Sweden's EQT Partners could launch 1 billion euro IPO next week: sources

LONDON/FRANKFURT (Reuters) - Sweden’s EQT Partners is planning to launch an initial public offering (IPO) in the coming days in a deal that is likely to value the buyout firm at around 4 billion euros ($4.5 billion), according to three sources familiar with the matter.

FILE PHOTO: Swedish private equity group EQT CEO Christian Sinding poses for a picture at the companyÕs headquarters in Stockholm, Sweden June 24, 2019. REUTERS/Esha Vaish/File Photo

The private equity firm has appointed JPMorgan and SEB as global coordinators for the Stockholm listing and Goldman Sachs, Morgan Stanley, UBS and Nordea as joint bookrunners, the sources said.

They said the plan is to price the deal by the end of September, before the deadline for Britain’s exit from the European Union, which market participants fear could cause severe stock market volatility.

The banks either declined to comment or were not immediately available for comment when contacted by Reuters. EQT declined to comment.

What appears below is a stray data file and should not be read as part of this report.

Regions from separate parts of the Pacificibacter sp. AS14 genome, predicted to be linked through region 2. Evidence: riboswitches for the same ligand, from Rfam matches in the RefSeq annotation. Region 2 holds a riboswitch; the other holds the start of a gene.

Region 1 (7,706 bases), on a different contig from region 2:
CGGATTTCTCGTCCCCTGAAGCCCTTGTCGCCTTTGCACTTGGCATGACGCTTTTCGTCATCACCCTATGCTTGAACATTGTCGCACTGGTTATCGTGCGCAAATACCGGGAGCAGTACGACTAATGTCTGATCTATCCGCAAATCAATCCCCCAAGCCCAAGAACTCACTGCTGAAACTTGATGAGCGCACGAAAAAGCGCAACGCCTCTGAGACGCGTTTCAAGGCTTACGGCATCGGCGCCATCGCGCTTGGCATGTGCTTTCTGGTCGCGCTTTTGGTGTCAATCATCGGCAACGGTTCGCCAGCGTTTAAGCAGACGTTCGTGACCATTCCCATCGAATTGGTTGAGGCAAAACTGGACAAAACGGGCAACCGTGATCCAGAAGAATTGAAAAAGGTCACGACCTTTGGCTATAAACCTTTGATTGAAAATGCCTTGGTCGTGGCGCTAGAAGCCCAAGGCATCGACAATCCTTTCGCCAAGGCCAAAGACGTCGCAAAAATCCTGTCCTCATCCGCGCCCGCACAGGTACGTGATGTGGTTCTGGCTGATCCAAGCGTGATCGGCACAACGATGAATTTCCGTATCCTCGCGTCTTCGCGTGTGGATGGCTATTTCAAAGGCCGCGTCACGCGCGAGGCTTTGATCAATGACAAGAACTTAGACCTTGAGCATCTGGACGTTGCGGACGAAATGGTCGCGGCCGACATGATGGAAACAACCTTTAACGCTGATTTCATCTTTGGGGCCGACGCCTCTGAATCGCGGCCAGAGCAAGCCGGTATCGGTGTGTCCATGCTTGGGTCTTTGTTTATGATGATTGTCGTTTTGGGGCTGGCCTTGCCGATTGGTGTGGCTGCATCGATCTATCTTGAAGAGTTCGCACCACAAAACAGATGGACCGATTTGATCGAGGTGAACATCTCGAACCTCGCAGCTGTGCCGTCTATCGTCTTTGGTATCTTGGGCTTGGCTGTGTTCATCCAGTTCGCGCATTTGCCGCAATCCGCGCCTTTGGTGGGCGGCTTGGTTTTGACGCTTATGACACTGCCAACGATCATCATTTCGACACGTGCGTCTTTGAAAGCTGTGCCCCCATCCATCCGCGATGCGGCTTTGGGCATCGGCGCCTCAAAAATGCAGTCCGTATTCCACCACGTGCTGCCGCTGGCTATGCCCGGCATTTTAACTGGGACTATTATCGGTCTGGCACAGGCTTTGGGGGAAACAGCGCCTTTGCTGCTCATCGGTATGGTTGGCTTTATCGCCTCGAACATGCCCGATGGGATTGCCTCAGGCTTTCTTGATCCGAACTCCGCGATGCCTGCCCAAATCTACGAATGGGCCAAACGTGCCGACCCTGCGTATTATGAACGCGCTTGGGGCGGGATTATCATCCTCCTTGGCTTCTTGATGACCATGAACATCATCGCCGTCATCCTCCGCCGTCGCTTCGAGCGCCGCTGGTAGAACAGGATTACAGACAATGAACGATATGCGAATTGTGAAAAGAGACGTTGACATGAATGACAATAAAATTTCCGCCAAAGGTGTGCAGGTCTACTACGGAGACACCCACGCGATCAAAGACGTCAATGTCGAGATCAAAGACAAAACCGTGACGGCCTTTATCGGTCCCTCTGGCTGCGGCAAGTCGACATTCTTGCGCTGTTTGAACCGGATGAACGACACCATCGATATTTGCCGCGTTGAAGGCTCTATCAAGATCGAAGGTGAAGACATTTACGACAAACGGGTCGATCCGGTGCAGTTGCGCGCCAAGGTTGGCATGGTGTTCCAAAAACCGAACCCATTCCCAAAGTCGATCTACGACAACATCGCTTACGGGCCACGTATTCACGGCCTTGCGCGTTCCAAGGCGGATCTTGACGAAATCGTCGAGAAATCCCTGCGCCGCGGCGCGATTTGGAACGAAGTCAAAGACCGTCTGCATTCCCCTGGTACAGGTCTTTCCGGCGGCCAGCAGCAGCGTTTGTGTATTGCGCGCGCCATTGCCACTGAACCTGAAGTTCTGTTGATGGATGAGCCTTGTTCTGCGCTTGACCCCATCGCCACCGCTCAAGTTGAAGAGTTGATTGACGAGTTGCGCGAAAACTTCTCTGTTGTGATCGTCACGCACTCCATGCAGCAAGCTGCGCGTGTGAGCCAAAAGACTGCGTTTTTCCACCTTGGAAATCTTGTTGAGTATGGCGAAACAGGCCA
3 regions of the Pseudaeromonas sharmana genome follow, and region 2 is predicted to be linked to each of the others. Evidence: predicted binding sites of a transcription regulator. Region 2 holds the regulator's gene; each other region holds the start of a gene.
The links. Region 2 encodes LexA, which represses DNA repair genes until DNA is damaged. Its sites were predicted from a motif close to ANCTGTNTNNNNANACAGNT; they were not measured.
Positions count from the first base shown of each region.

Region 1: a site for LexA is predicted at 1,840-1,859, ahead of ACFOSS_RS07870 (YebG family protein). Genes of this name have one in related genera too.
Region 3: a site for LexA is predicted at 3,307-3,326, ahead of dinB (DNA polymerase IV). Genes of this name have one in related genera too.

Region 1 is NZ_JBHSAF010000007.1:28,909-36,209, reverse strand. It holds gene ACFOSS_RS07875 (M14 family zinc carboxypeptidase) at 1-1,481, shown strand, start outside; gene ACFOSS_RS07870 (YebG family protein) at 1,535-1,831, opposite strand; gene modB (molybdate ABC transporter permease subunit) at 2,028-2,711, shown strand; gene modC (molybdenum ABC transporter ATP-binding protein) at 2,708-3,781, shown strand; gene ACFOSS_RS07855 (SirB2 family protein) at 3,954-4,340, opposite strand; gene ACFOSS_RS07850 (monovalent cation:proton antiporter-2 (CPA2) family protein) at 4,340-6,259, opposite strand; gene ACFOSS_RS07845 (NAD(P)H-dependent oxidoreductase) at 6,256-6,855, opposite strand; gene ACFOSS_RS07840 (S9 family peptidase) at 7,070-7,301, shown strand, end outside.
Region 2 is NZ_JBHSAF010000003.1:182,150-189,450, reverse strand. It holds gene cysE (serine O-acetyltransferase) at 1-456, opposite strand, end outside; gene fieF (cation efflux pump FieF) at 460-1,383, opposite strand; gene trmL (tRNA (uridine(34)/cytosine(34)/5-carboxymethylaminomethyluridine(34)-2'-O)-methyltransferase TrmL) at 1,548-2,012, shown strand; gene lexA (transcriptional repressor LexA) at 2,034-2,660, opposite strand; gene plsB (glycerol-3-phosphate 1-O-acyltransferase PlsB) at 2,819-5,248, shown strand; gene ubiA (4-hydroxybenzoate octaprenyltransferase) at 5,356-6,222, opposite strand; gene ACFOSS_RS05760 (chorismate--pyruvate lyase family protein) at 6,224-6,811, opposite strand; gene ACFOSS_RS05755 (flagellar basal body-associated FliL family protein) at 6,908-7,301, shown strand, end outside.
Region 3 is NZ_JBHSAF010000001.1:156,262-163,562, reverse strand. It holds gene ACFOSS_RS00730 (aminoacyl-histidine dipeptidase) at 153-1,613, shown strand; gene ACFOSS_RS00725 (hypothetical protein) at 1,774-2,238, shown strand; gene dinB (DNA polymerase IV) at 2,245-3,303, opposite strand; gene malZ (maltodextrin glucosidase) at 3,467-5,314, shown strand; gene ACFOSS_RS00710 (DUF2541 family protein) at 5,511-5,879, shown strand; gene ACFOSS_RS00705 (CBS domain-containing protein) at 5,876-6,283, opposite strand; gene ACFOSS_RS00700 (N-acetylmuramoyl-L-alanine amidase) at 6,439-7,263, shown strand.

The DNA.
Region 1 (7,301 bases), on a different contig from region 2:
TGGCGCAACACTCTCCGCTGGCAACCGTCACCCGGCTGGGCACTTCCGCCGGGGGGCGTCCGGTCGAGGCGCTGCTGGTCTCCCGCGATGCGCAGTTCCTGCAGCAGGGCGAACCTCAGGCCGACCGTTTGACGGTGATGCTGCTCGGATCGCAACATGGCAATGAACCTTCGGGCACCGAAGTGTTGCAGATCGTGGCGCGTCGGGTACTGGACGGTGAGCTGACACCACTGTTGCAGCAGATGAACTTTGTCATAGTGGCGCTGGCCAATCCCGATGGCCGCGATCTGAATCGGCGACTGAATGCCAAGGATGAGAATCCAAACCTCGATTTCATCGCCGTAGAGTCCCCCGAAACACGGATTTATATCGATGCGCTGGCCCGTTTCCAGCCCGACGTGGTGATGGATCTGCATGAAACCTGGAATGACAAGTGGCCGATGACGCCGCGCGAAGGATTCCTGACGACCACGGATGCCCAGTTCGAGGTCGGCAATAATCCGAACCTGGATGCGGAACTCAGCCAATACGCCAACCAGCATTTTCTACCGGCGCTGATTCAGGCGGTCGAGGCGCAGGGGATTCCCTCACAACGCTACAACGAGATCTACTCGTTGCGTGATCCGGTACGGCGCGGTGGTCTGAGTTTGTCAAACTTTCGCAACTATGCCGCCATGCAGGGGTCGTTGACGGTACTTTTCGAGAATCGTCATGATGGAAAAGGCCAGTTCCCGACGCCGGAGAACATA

Despite a deteriorating outlook for Europe’s economy, bankers are expecting a few European firms to go ahead with IPO plans in September. German tech firm TeamViewer started the post-summer proceedings earlier on Wednesday, announcing its intention to float on the Frankfurt stock exchange.

“I don’t expect it to be the busiest IPO window ever, but I do think you could see some announcements in the next 10 days with a view to completing the deals in September,” said one banker involved in some of the upcoming transactions.

“There is no unifying sectoral theme in Europe. For the first wave of IPOs, the focus will be on size and quality,” he said.

TeamViewer’s IPO is expected to be raise around 1.3-1.4 billion euros and the targeted deal size on EQT is likely to be around 1 billion euros, a second source said.

With 40 billion euros ($45 billion) under management, EQT has transformed itself since its 1994 launch from an investment arm for Sweden’s influential Wallenberg family into Europe’s second-largest private equity fund behind Britain’s CVC.

“In order to future-proof EQT and continue our growth, we are considering taking this a step further by building EQT’s own balance sheet,” Chief Executive Christian Sinding told Reuters in July.

Successful transactions for EQT and TeamViewer would be a fillip for the IPO market in Europe, which is enduring its worst year since 2012 as worries simmer that a potential recession and fractious global trade relations could hurt stock markets later this year.

Reporting by Abhinav Ramnarayan and Arno Schuetze, Editing by Sinead Cruise and David Evans